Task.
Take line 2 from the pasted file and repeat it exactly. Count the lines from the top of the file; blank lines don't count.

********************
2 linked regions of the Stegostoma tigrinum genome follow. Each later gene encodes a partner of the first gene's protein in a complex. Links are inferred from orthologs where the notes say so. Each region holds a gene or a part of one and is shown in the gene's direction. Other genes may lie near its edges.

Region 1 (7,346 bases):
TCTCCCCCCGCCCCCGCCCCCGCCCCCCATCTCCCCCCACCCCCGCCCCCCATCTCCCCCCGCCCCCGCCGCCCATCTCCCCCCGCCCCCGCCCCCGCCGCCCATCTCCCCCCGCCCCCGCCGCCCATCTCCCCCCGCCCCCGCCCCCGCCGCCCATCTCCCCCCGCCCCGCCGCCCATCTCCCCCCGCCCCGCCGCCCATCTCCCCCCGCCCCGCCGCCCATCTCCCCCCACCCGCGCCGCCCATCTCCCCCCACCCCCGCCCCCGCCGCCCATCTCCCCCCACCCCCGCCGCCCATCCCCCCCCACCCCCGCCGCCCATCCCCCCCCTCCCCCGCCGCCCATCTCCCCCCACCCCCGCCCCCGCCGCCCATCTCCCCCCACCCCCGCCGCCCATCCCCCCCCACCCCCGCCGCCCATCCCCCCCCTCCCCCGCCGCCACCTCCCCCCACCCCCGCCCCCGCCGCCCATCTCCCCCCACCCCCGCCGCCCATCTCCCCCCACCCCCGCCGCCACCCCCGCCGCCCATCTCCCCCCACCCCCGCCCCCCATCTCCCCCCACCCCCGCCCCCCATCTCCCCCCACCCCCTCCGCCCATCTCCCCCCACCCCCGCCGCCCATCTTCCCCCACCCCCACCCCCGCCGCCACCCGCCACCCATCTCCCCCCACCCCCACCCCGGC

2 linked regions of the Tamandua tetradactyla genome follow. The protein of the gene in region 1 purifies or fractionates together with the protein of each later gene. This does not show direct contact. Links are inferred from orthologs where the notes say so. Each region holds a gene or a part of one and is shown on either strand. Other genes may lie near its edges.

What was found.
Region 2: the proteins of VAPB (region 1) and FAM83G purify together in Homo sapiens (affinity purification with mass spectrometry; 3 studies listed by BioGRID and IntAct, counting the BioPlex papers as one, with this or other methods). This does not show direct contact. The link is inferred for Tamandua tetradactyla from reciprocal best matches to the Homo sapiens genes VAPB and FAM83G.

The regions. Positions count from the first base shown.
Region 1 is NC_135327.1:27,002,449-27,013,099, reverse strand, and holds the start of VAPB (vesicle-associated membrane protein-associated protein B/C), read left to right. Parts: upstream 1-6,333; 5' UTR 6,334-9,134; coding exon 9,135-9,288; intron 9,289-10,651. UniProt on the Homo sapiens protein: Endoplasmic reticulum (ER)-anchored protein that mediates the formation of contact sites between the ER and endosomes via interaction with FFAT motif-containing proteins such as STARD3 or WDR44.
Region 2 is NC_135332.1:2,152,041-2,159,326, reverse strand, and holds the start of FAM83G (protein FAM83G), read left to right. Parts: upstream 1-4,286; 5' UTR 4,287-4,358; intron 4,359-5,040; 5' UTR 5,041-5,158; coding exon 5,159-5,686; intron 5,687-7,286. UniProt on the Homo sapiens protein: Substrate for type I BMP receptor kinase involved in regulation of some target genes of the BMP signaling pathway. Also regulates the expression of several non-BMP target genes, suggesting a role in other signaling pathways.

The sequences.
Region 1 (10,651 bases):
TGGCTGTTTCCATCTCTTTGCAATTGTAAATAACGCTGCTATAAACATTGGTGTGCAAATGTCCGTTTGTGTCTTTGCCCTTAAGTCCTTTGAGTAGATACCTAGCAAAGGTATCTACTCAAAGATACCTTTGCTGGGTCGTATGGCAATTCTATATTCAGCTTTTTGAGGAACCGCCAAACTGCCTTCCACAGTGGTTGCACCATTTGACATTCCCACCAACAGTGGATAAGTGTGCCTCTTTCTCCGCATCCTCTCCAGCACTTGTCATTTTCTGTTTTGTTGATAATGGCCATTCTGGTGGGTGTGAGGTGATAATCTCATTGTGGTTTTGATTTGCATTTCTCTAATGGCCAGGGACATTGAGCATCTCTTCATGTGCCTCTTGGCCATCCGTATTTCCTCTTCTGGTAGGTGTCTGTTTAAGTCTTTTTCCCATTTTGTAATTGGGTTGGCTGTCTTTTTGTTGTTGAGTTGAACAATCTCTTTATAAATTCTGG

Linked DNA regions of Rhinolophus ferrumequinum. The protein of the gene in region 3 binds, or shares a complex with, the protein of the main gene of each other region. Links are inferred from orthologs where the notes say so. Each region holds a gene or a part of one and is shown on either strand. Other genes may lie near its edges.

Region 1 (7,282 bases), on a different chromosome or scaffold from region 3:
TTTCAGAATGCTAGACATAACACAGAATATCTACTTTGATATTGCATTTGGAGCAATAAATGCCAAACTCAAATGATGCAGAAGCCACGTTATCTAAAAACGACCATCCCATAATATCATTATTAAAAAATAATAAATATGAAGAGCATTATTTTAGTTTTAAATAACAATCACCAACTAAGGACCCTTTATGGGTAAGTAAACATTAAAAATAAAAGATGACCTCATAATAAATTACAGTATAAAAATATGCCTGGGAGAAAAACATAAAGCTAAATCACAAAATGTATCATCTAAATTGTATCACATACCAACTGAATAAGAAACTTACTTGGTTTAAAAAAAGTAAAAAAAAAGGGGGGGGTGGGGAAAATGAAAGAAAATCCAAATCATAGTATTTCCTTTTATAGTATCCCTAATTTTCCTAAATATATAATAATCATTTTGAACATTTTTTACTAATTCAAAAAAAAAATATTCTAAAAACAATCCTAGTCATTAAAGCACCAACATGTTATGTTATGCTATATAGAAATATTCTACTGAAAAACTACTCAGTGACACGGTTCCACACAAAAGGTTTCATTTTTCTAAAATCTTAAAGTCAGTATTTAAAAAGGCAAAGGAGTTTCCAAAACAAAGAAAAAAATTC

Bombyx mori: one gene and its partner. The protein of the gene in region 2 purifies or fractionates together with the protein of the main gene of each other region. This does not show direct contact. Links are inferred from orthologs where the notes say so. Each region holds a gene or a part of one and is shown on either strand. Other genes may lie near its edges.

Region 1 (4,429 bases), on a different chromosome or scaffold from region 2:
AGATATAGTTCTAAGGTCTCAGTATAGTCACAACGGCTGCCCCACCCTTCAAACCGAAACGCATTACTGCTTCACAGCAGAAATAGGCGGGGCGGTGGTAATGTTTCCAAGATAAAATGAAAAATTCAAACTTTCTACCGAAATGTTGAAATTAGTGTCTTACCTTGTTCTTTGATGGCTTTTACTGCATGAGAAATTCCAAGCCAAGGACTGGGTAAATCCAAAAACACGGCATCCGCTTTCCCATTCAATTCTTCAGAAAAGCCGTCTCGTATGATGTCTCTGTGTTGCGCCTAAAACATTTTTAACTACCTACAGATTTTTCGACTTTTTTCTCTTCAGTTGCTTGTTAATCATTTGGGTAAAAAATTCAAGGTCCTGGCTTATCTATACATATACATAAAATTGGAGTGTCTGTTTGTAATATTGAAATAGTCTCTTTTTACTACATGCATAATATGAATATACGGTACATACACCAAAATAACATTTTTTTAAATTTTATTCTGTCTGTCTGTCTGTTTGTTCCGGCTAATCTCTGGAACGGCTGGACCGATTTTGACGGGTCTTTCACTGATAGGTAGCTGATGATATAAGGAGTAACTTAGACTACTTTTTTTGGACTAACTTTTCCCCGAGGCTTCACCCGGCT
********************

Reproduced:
Region 1 (7,346 bases):